First Collective Work Of Art

“One on one, even ten on ten, we are embarrassingly similar to chimpanzees. Significant differences begin to appear only when we cross the threshold of 150 individuals, and when we reach 1,000–2,000 individuals, the differences are astounding.” (Y. N. Harari, Sapiens). The greatest strength of humankind is not within an (or even the) individual but within the collective. If we know that this is true, why are the works of art still made by the individuals?

Historically speaking, with few exceptions all to film, art has always been defined through the creator and interpreted through his individual work – opus – the product of one person. Remember paintings, sculpture, music, architecture, prose, poetry and film as well as theatre, ballet, performance, etc.

On the other hand, in the period between the 18th and 19th centuries, science slowly begins to understand its own stubbornness in individual creation. After accepting the united creation method (which means that there is no more “one man band”) an unseen exponential development emerges. We would not be wrong to say that the last two centuries have been marked by science, not by art. Hence the age of information. Thanks to this science we have come to the greatest transformation in the history of civilization.

As a consequence of it, we live in a time in which almost every individual carries the amount of knowledge that could not be imagined in the past. The development of science has resulted in an extension of life, an overall increase in the scope of education, leisure time (even to the level of boredom) and the rise of the general comfort of life.

On the other hand, art somehow stagnates and cannot be pulled out of its frames in which it is defined and interpreted. Even in the era of mass-production of art, artist are still individuals limited to themselves or a certain number of specifically picked people/creators (orchestra, film, theatre etc)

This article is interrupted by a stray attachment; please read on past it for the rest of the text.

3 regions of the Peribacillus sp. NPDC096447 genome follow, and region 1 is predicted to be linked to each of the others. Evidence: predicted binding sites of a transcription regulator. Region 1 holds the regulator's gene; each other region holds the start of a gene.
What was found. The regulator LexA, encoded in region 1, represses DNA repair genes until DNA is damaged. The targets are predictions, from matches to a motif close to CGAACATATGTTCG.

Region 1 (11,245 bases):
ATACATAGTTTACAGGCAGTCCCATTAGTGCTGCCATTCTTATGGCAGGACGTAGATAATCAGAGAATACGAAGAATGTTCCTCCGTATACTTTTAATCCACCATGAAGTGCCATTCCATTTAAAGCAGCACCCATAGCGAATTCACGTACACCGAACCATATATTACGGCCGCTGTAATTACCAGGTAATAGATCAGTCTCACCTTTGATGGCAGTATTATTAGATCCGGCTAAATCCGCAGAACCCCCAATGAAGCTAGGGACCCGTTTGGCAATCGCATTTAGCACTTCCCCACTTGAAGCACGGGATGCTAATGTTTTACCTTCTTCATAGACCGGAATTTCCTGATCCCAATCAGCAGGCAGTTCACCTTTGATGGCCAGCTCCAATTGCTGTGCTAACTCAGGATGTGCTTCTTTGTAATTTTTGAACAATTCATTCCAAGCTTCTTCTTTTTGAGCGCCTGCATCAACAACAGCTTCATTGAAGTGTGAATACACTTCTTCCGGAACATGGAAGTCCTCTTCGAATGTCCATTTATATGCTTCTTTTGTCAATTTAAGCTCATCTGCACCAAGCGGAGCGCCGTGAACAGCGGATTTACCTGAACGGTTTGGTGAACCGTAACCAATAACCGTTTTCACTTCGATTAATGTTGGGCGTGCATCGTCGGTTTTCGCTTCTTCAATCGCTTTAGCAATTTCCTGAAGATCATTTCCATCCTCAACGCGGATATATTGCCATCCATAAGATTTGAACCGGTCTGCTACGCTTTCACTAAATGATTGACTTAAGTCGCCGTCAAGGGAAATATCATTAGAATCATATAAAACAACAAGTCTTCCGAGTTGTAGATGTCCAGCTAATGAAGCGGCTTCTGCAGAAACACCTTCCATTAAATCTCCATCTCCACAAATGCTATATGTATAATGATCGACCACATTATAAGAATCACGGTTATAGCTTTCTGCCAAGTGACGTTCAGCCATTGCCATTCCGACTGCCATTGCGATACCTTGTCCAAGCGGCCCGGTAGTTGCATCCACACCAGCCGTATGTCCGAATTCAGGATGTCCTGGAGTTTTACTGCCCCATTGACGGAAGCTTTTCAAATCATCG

Still, the situation may not be what it seems like. The human world may have truly created an artwork as a product of a collective rather than a single or a limited number of creators. Due to the fact that this is a collective work, it is completely unusual. It’s so strange that in the strict (philosophical or broader, theoretical) sense, it cannot be called artistic, but meta-artistic work of art. It’s so strange that it’s left unseen, although it’s been in front of us for quite some time. Is this meta-artwork the Internet? Let’s make a thought experiment. Let’s try to look at the Internet as a singularity and not a plurality (ie. as one rather than many) and then to simply put this in the context of aesthetical observations.

The newly emerging phenomenon is an artwork that has been created and is still being created. In addition, it is also a tool for creating and a place for consuming. So, if we look at things from this angle, we see that established schematic changes in three essential relations: creator – work; work – consumer; consumer-creator. In the most plastic sense, this new-born relation now looks like this: The creator-consumer stands in front of the screen as before the final manifestation of the meta-artwork.

Is this idea in any way contrary to the artistic definitions we had?

If we make a small step of common sense and will and put aside the intuitive recognition of an artwork (intuition as an emotion), which, we should not forget, is the result of two narrow reference frameworks, we can look for contradictions in the real knowledge we have.